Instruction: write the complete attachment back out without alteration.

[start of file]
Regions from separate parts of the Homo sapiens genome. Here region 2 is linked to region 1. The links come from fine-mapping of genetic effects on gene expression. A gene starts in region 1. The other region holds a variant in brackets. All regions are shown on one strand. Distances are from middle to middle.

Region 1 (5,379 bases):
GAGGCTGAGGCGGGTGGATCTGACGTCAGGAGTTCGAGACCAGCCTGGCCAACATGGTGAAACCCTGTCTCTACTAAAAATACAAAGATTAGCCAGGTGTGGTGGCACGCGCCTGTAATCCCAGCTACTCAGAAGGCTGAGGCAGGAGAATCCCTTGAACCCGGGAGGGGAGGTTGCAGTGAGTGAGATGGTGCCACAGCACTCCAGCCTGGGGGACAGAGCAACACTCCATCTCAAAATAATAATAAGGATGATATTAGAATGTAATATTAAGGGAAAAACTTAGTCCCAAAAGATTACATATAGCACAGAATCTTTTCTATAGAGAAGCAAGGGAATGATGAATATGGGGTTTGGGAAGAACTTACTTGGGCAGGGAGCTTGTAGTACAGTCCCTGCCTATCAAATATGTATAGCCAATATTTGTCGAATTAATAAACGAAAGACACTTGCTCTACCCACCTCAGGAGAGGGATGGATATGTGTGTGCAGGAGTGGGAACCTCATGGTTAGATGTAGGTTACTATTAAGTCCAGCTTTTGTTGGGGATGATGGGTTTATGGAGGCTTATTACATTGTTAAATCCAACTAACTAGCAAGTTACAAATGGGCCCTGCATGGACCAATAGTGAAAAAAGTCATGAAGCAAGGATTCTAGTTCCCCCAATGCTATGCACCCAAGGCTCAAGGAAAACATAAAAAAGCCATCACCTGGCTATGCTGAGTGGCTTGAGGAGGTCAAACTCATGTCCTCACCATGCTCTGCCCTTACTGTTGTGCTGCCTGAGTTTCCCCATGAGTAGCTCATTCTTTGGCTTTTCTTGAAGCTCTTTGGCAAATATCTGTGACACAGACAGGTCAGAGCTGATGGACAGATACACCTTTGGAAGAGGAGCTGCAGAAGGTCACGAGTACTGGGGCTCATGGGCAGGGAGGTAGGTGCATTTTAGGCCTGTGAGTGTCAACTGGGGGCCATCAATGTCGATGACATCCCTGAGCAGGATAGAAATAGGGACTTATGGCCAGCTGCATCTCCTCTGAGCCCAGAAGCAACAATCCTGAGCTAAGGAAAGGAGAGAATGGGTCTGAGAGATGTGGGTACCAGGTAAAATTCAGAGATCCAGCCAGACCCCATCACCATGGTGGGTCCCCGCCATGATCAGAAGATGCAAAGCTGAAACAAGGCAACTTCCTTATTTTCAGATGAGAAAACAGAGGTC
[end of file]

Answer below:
Regions from separate parts of the Homo sapiens genome. Here region 2 is linked to region 1. The links come from fine-mapping of genetic effects on gene expression. A gene starts in region 1. The other region holds a variant in brackets. All regions are shown on one strand. Distances are from middle to middle.

Region 1 (5,379 bases):
GAGGCTGAGGCGGGTGGATCTGACGTCAGGAGTTCGAGACCAGCCTGGCCAACATGGTGAAACCCTGTCTCTACTAAAAATACAAAGATTAGCCAGGTGTGGTGGCACGCGCCTGTAATCCCAGCTACTCAGAAGGCTGAGGCAGGAGAATCCCTTGAACCCGGGAGGGGAGGTTGCAGTGAGTGAGATGGTGCCACAGCACTCCAGCCTGGGGGACAGAGCAACACTCCATCTCAAAATAATAATAAGGATGATATTAGAATGTAATATTAAGGGAAAAACTTAGTCCCAAAAGATTACATATAGCACAGAATCTTTTCTATAGAGAAGCAAGGGAATGATGAATATGGGGTTTGGGAAGAACTTACTTGGGCAGGGAGCTTGTAGTACAGTCCCTGCCTATCAAATATGTATAGCCAATATTTGTCGAATTAATAAACGAAAGACACTTGCTCTACCCACCTCAGGAGAGGGATGGATATGTGTGTGCAGGAGTGGGAACCTCATGGTTAGATGTAGGTTACTATTAAGTCCAGCTTTTGTTGGGGATGATGGGTTTATGGAGGCTTATTACATTGTTAAATCCAACTAACTAGCAAGTTACAAATGGGCCCTGCATGGACCAATAGTGAAAAAAGTCATGAAGCAAGGATTCTAGTTCCCCCAATGCTATGCACCCAAGGCTCAAGGAAAACATAAAAAAGCCATCACCTGGCTATGCTGAGTGGCTTGAGGAGGTCAAACTCATGTCCTCACCATGCTCTGCCCTTACTGTTGTGCTGCCTGAGTTTCCCCATGAGTAGCTCATTCTTTGGCTTTTCTTGAAGCTCTTTGGCAAATATCTGTGACACAGACAGGTCAGAGCTGATGGACAGATACACCTTTGGAAGAGGAGCTGCAGAAGGTCACGAGTACTGGGGCTCATGGGCAGGGAGGTAGGTGCATTTTAGGCCTGTGAGTGTCAACTGGGGGCCATCAATGTCGATGACATCCCTGAGCAGGATAGAAATAGGGACTTATGGCCAGCTGCATCTCCTCTGAGCCCAGAAGCAACAATCCTGAGCTAAGGAAAGGAGAGAATGGGTCTGAGAGATGTGGGTACCAGGTAAAATTCAGAGATCCAGCCAGACCCCATCACCATGGTGGGTCCCCGCCATGATCAGAAGATGCAAAGCTGAAACAAGGCAACTTCCTTATTTTCAGATGAGAAAACAGAGGTC